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HP Shipping a Mouse That Connects Using Wi-Fi

By - Source: Tom's Hardware US | B 33 comments

Wireless mice are pretty handy, but not everyone can utilize them the same way. Some run off Bluetooth, which requires for the computer to have Bluetooth hardware – not a standard part. An alternative is for an external USB dongle that adds a Bluetooth or RF receiver.

HP is now selling a third option that uses a Wi-Fi connection, which these days is standard on laptops, to add a wireless mouse on a Windows 7 system without the requirement of Bluetooth or use of any additional dongles.

We surmise that the HP Wi-Fi mobile mouse connects to the Windows 7 machine's Wi-Fi hardware directly through an ad hoc connection. This should not upset the computer's ability to connect to an access point for internet connectivity.

HP boasts that its Wi-Fi mouse has up to nine months of battery life from two AA batteries. It is now selling for $49.99.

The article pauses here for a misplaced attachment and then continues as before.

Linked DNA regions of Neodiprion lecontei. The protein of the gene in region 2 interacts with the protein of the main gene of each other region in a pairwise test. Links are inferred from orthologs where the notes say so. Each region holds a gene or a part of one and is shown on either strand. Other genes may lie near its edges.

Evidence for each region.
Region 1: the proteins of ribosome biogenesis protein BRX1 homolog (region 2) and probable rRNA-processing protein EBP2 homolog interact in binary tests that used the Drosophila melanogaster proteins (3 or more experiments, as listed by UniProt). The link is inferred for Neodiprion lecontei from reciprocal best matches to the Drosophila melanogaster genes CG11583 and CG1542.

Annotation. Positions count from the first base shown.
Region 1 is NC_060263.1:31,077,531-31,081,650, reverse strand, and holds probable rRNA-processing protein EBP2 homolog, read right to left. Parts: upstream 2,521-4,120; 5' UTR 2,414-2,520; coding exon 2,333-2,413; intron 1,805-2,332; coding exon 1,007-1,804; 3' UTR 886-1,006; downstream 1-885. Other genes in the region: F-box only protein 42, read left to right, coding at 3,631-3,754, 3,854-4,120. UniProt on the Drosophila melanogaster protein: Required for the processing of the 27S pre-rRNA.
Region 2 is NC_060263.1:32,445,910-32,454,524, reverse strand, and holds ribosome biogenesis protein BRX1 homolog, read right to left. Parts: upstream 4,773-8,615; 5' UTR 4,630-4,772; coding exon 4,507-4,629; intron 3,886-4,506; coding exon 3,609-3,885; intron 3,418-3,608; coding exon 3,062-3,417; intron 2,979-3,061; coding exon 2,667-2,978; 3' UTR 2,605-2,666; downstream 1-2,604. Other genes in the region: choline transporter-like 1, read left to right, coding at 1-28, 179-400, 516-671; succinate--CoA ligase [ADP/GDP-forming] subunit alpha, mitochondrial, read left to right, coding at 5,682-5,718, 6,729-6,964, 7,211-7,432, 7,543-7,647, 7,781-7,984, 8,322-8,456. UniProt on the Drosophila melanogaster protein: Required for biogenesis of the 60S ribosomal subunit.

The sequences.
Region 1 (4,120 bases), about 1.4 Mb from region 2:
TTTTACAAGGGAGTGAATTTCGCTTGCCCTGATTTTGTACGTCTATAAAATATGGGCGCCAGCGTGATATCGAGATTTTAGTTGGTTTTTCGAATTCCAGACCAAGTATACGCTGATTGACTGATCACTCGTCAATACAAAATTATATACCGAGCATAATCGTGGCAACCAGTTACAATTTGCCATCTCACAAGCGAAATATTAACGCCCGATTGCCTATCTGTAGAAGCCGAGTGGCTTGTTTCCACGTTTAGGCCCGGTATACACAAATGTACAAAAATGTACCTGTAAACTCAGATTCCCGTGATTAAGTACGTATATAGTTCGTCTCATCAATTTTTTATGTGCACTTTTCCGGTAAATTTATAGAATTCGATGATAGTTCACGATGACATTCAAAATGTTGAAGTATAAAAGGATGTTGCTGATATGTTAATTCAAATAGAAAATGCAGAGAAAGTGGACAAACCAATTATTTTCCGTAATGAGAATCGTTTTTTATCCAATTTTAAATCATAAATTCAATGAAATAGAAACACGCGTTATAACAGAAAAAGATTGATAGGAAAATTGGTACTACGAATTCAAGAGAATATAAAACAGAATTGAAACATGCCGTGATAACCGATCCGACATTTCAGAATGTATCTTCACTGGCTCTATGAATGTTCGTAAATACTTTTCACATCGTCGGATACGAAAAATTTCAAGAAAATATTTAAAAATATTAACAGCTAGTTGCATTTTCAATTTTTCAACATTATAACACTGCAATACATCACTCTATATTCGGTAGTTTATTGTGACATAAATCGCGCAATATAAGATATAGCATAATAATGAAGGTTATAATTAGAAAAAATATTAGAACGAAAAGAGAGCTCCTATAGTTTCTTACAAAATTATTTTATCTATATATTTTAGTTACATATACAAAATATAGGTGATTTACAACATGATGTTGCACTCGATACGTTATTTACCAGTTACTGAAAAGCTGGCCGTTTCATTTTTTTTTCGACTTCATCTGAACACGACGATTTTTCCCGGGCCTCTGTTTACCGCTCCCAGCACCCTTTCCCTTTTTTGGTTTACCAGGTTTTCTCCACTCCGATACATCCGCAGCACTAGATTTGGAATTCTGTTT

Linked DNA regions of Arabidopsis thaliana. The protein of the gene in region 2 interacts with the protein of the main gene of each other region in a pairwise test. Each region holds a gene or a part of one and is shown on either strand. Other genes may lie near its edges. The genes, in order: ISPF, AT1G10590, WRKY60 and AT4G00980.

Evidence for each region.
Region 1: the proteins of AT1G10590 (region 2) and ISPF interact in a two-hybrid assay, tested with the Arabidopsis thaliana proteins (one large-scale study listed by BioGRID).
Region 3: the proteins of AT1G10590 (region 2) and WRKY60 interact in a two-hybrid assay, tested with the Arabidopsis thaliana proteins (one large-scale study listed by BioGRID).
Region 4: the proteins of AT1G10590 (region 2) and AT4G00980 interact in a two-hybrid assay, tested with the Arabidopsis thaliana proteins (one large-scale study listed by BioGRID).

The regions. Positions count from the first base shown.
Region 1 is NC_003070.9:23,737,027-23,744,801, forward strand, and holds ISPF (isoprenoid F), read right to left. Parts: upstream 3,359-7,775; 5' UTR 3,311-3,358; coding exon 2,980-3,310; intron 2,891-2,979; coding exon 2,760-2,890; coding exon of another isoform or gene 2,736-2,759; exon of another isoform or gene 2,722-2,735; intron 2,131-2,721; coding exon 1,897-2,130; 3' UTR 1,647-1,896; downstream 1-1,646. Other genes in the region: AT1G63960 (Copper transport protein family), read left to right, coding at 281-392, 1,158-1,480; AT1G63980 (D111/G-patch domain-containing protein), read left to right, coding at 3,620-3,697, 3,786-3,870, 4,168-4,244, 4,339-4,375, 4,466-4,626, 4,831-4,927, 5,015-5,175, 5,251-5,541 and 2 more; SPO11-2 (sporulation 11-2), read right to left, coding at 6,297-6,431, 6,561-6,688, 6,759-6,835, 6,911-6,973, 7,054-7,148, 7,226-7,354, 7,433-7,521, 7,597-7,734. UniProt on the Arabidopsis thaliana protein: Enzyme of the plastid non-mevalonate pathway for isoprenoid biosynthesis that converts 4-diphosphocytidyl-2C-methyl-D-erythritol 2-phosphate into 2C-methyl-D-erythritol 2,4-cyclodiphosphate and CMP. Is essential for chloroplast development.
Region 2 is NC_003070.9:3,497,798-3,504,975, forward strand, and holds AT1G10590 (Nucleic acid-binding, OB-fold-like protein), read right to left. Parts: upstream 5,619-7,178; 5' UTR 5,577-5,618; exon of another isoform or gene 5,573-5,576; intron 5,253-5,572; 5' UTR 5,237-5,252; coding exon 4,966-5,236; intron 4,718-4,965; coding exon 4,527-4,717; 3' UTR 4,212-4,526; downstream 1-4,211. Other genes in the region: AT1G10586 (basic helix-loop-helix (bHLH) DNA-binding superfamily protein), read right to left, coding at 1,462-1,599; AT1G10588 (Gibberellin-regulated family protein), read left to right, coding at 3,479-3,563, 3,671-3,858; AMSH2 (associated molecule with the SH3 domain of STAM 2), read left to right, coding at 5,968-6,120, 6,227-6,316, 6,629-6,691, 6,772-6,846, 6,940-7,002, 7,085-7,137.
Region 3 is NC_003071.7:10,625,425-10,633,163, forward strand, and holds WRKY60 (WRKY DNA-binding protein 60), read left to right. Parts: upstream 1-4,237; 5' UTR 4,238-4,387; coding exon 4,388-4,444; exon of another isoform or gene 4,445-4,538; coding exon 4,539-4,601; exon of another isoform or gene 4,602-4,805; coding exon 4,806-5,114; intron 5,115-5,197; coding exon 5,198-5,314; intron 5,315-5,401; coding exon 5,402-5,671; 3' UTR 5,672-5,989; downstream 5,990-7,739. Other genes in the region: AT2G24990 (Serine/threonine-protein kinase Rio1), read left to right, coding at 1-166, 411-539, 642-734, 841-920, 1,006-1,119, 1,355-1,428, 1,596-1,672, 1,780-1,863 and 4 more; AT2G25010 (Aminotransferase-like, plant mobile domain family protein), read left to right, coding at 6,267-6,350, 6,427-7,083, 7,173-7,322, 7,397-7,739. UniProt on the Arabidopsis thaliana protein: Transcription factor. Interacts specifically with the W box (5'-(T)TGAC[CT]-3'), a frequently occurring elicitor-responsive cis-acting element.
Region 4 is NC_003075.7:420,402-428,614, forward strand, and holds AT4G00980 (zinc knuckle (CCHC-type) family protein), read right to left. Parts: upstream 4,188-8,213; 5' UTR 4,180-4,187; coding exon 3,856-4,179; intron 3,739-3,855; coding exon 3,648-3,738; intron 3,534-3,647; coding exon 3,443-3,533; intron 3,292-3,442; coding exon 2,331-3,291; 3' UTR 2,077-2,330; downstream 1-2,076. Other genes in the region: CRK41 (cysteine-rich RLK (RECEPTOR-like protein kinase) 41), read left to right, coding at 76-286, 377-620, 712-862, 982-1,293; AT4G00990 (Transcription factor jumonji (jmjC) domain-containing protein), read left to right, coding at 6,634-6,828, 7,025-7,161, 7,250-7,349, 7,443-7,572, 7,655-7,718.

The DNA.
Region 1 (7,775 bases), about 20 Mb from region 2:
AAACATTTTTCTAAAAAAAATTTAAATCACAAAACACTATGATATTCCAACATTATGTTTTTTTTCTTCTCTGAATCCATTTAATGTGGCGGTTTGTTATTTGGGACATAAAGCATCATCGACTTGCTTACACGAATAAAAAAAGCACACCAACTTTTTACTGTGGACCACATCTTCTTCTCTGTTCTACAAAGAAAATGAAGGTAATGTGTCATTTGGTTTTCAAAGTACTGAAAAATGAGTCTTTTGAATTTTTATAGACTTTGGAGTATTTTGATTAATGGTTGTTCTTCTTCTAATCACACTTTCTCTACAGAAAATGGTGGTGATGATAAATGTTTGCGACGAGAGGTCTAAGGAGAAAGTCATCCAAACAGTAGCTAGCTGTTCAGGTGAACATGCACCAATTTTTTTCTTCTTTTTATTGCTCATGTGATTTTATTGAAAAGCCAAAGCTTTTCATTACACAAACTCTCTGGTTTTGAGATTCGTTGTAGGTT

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  • 0 Hide
    tical2399 , June 20, 2011 12:08 PM
    I wonder how much this would effect the battery of the laptop.
  • 0 Hide
    steelbox , June 20, 2011 12:14 PM
    Can it be a door for hacker invasion? Since it utilizes wireless it will connect with the wireless network card, right?
  • 3 Hide
    erichoyt , June 20, 2011 12:14 PM
    This is pretty cool....it's one less piece of hardware to keep track of at the minimum.

    Does anyone know why it has taken so long for a wi-fi mouse to be released? I assume the problems that were previously preventing this are fixed - or are there potential pitfalls?
  • -3 Hide
    N.Broekhuijsen , June 20, 2011 1:25 PM
    I like the idea of one less piece of hardware, but as it looks this will be a bigger pain:
    - price: $50 is a lot for a mouse like that I see in the picture
    - need 2 wifi adapters? 1 adapter can only connect to one device, not two, correct me if im wrong
    - desktops: I refuse to put wi-fi in desktops, wires so much better and it's stationary anyways...
    - compatibility: probably need to install a bunch of drivers and configure... much rather just have plug and play.
    - performance: I doubt its gonna be low latency, but I could be wrong.

    so yeah.... It's a nice concept, but I can't see it getting very far
  • -1 Hide
    lamorpa , June 20, 2011 1:25 PM
    Wow. The picture is amazing. It looks just like a mouse!
  • 4 Hide
    arakis , June 20, 2011 1:44 PM